A dichotomy is thwarting moral thought. Call it the “is-altruism dichotomy.”
You’ve probably heard of the “is-ought dichotomy” or the “is-ought gap”—the idea that you cannot derive moral principles (principles regarding how people “ought” to act) from facts of reality (from what “is”). This idea originated with the Sophists of ancient Greece, who held that all moral views and values are subjective or mere opinions.1 It was later popularized in terms of “is” and “ought” by the 18th century Scottish philosopher David Hume.2 Today the idea is widely regarded as a fact beyond question. Outspoken scientist and atheist Sean Carroll sums up the view: “Attempts to derive ought from is are like attempts to reach an odd number by adding together even numbers. If someone claims that they’ve done it, you don’t have to check their math; you know that they’ve made a mistake.”3
The “is-ought dichotomy” is now affirmed, implicitly if not explicitly, by virtually all intellectuals; and taught, in some form or other, to practically all college students.4 This is why so many educated people subscribe to moral relativism. If morality can’t be grounded in reality, who’s to say what’s right?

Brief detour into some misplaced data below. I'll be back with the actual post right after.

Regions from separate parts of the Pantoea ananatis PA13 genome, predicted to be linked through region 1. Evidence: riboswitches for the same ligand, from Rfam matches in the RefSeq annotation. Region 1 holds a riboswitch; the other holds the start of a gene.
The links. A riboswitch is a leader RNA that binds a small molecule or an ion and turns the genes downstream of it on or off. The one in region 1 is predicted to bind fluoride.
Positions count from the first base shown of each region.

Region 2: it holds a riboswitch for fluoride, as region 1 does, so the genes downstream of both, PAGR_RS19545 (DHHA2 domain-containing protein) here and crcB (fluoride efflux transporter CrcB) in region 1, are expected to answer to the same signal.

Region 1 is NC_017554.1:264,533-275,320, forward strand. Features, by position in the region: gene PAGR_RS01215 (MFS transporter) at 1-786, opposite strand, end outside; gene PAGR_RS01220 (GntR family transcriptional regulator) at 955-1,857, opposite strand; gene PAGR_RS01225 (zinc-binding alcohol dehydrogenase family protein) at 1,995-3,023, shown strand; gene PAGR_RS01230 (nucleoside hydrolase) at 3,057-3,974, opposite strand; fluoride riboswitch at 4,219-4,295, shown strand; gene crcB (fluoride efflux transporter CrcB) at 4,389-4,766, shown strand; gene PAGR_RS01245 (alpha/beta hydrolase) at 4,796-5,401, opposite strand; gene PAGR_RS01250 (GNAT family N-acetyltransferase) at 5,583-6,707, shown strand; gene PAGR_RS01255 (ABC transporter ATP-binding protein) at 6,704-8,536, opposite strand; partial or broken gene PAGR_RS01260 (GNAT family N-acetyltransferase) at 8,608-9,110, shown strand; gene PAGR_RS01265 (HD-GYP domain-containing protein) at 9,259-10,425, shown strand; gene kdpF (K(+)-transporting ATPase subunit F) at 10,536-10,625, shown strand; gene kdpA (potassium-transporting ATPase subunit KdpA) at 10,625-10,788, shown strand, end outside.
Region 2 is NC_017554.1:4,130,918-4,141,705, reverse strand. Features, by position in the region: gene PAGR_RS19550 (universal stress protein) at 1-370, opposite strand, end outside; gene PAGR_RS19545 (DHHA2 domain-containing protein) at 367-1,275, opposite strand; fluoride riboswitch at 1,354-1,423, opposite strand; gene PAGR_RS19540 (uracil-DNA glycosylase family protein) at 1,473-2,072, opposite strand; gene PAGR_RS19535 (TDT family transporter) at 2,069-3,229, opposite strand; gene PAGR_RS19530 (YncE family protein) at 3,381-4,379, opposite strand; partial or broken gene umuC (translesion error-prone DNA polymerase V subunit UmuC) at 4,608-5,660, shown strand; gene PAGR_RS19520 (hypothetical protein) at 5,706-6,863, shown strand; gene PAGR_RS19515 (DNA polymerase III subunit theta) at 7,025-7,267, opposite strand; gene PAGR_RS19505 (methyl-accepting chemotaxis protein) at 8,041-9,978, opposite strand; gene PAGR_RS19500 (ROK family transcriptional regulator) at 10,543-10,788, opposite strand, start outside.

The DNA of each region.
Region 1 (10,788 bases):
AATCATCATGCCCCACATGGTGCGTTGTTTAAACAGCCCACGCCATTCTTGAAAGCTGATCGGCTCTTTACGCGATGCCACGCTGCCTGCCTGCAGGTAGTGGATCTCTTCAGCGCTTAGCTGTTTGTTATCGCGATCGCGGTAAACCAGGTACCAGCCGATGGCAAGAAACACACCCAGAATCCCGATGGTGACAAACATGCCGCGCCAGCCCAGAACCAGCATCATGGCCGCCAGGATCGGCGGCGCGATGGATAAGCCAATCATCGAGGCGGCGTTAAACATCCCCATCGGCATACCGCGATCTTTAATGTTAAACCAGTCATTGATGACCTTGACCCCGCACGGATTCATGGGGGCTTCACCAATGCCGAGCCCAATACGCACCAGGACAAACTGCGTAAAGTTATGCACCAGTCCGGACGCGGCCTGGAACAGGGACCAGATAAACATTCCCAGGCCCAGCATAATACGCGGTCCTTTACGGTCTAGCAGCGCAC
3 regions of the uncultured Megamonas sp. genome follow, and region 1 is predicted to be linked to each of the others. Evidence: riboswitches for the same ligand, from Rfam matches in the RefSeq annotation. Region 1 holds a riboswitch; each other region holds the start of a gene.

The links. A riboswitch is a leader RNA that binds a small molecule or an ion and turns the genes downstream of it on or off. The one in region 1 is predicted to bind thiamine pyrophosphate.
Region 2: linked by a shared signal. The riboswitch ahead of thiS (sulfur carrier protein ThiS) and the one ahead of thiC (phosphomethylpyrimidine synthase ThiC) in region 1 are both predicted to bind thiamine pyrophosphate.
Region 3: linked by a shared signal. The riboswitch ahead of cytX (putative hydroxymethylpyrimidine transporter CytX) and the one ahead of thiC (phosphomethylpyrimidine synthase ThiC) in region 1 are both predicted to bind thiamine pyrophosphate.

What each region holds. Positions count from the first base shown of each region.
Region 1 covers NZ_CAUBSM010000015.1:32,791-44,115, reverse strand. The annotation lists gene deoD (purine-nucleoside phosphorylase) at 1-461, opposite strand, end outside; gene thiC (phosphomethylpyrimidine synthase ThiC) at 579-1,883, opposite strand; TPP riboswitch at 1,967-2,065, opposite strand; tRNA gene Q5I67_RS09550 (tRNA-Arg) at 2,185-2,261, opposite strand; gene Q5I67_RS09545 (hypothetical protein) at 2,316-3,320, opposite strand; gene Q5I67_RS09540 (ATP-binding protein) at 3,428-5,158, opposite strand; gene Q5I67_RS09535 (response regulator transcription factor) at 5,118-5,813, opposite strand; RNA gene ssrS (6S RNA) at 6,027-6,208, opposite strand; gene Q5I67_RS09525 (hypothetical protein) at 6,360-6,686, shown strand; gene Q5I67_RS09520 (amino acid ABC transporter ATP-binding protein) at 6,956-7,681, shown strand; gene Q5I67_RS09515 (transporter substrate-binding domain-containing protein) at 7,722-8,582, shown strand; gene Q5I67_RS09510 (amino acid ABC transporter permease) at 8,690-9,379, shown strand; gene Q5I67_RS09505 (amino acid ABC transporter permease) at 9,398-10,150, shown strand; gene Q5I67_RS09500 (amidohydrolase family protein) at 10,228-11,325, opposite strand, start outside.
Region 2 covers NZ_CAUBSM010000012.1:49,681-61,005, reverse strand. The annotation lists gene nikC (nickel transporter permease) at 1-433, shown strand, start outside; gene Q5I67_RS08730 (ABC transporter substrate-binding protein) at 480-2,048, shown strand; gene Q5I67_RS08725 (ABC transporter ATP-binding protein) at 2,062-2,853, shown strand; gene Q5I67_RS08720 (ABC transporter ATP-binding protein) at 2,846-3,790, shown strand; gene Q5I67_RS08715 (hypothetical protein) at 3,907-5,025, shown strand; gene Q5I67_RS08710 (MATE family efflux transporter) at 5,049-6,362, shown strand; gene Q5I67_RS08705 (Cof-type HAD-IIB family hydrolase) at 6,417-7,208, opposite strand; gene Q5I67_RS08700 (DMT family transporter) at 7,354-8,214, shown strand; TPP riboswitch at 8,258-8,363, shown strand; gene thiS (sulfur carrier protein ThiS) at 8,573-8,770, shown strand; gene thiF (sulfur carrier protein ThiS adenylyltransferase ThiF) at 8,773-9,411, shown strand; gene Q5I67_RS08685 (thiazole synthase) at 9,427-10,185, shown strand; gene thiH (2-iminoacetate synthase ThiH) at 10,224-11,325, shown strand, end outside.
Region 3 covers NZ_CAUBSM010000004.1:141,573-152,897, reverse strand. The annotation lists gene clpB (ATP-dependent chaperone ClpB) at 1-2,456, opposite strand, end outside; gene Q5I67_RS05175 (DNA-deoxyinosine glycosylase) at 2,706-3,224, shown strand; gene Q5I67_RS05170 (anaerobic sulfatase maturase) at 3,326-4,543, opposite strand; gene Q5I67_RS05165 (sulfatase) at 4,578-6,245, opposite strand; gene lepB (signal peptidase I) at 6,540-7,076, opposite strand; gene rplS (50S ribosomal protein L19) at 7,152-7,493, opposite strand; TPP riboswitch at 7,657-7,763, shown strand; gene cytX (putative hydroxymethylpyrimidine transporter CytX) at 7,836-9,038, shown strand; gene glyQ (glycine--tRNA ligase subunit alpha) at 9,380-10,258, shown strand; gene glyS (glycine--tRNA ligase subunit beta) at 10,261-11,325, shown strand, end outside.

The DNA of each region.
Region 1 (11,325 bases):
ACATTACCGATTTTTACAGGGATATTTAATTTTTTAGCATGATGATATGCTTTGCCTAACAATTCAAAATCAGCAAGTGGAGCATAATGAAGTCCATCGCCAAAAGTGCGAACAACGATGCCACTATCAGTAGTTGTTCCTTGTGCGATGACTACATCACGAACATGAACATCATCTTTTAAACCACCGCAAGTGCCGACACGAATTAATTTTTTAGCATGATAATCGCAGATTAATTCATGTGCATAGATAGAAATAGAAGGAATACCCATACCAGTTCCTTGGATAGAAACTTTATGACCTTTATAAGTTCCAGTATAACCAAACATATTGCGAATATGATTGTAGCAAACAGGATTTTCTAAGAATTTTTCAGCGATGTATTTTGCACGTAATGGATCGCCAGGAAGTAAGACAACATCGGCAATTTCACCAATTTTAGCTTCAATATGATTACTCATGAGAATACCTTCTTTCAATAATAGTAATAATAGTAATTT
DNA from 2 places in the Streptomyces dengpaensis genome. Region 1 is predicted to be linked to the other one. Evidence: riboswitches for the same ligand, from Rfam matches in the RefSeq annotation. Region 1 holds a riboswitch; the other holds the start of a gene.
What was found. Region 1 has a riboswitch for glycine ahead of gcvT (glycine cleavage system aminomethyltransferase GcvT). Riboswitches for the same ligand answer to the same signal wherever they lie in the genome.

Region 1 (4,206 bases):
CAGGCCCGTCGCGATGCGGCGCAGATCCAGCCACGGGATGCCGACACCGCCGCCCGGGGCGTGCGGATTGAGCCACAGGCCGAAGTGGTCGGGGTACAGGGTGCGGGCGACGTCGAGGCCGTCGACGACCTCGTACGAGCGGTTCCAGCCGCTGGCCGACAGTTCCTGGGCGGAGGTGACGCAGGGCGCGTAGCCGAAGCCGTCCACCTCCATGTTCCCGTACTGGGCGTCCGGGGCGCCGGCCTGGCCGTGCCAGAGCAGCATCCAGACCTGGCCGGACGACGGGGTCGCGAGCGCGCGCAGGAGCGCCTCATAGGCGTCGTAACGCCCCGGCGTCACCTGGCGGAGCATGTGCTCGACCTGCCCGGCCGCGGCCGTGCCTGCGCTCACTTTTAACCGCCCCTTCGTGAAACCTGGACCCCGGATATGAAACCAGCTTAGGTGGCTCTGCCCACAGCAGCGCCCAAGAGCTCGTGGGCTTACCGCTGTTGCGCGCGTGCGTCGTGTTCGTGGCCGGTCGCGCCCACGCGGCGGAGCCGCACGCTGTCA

Widespread acceptance of the “is-ought gap” not only breeds moral relativism; it also lends credence to claims that in order for objective morality to exist, there must be a divine lawmaker, a “God,” who issues objective moral laws or commandments. “If moral standards are not rooted in God,” says popular talk show host Dennis Prager, “they do not objectively exist. Good and evil are no more real than ‘yummy’ and ‘yucky.’ They are simply a matter of personal preference.”5
But the idea that we can’t derive moral standards from observable reality is demonstrably false. We certainly can—but we must first understand why man needs morality at all. If man needs morality, then the reason he needs it—the ultimate end it serves—logically sets the standard for determining the validity of moral principles and values. If man doesn’t need morality, then he doesn’t need it, and there is no point in discussing or even pondering the subject.
This is why the American philosopher Ayn Rand began her inquiry into ethics with the questions, “What are values? Why does man need them?” and “Why does man need a code of values?”6 By looking at reality and pursuing answers to these and related questions, Rand discovered that values are the things one acts to gain or keep. For instance, we seek to gain or keep knowledge, food, wealth, relaxation, romance, and freedom. And she discovered that the ultimate reason we need values is to live—to sustain and further our lives. If we gain and keep values, we can live and prosper; if we fail to gain and keep them, we will suffer and die. . . .